Putting hard drive reliablity to the test shows not all disks are equal

Hitachi drives crush competing models from Seagate and Western Digital when it comes to reliability, according to data from cloud backup provider Backblaze. Their collection of more than 27,000 consumer-grade drives indicated that the Hitachi drives have a sub-2 percent annualized failure rate, compared to 3-4 percent for Western Digital models, and as high as 25 percent for some Seagate units.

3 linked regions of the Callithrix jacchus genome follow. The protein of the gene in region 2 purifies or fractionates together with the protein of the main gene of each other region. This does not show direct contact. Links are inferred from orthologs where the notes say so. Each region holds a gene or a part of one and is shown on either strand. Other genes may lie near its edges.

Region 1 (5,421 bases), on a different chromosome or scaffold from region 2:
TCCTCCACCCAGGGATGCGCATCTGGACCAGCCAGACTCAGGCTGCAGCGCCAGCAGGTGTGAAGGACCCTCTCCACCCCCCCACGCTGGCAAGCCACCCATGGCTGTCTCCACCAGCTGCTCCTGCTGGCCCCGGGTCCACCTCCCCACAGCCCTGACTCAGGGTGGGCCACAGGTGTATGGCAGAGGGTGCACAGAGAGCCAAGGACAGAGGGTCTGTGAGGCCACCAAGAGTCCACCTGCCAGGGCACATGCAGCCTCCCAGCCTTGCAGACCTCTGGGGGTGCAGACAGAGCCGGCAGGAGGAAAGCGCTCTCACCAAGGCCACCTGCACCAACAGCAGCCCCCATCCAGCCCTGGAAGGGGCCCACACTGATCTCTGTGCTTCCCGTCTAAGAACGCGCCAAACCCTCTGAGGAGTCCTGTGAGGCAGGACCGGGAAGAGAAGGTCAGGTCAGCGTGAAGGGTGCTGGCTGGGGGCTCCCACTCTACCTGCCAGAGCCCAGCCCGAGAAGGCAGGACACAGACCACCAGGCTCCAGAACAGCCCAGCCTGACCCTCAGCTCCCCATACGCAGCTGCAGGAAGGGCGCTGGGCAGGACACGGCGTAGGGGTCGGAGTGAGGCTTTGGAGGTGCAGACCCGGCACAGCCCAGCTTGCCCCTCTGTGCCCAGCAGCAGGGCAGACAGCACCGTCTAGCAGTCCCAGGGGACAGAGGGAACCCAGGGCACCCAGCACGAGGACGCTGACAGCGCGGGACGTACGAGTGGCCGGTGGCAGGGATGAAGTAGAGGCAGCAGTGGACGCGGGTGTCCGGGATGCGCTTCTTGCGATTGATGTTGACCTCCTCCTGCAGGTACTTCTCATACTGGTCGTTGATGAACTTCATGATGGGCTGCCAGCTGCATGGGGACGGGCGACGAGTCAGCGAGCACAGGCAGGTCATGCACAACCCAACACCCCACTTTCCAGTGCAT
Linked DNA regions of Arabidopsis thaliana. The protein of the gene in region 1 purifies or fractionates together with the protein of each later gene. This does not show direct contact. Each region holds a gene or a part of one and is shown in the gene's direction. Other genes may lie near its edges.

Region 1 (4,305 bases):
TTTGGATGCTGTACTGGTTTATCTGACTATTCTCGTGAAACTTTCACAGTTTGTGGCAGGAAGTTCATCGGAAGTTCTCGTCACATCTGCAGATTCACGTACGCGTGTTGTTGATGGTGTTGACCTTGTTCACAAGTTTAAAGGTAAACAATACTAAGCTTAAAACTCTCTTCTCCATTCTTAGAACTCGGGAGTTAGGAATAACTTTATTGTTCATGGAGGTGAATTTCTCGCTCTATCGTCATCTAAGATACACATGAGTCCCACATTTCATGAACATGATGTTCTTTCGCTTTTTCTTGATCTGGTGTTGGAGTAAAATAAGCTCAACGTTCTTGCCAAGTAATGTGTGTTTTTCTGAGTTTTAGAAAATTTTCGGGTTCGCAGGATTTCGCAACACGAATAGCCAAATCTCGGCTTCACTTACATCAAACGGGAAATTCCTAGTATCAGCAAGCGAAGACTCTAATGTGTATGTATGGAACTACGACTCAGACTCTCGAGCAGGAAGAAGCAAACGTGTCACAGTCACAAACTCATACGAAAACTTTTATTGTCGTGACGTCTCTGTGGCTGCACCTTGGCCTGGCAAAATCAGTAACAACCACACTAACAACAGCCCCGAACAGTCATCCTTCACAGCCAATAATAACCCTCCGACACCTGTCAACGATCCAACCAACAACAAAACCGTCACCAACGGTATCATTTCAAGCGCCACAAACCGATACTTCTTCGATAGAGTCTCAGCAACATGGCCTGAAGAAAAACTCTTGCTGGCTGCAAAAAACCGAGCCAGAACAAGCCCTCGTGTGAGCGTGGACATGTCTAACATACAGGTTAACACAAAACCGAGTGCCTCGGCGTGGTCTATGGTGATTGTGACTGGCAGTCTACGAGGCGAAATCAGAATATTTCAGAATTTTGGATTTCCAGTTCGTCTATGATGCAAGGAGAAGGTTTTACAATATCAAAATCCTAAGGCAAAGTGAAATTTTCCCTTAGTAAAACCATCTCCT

Hard drive manufacturers like to claim that their disks are extremely reliable. The main reliability measure used of hard disks is the mean time between failures (MTBF), and typically this is quoted as being somewhere between 100,000 and 1 million hours, or between 11 and 110 years.

These failures are generally assumed to follow a so-called bathtub curve, with relatively high failure rates when the drive is new—”infant mortality,” caused by manufacturing defects—and similarly when the drive nears the end of its useful life, but low failure rates in between.

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via Ars Technica http://ift.tt/1jm53WN


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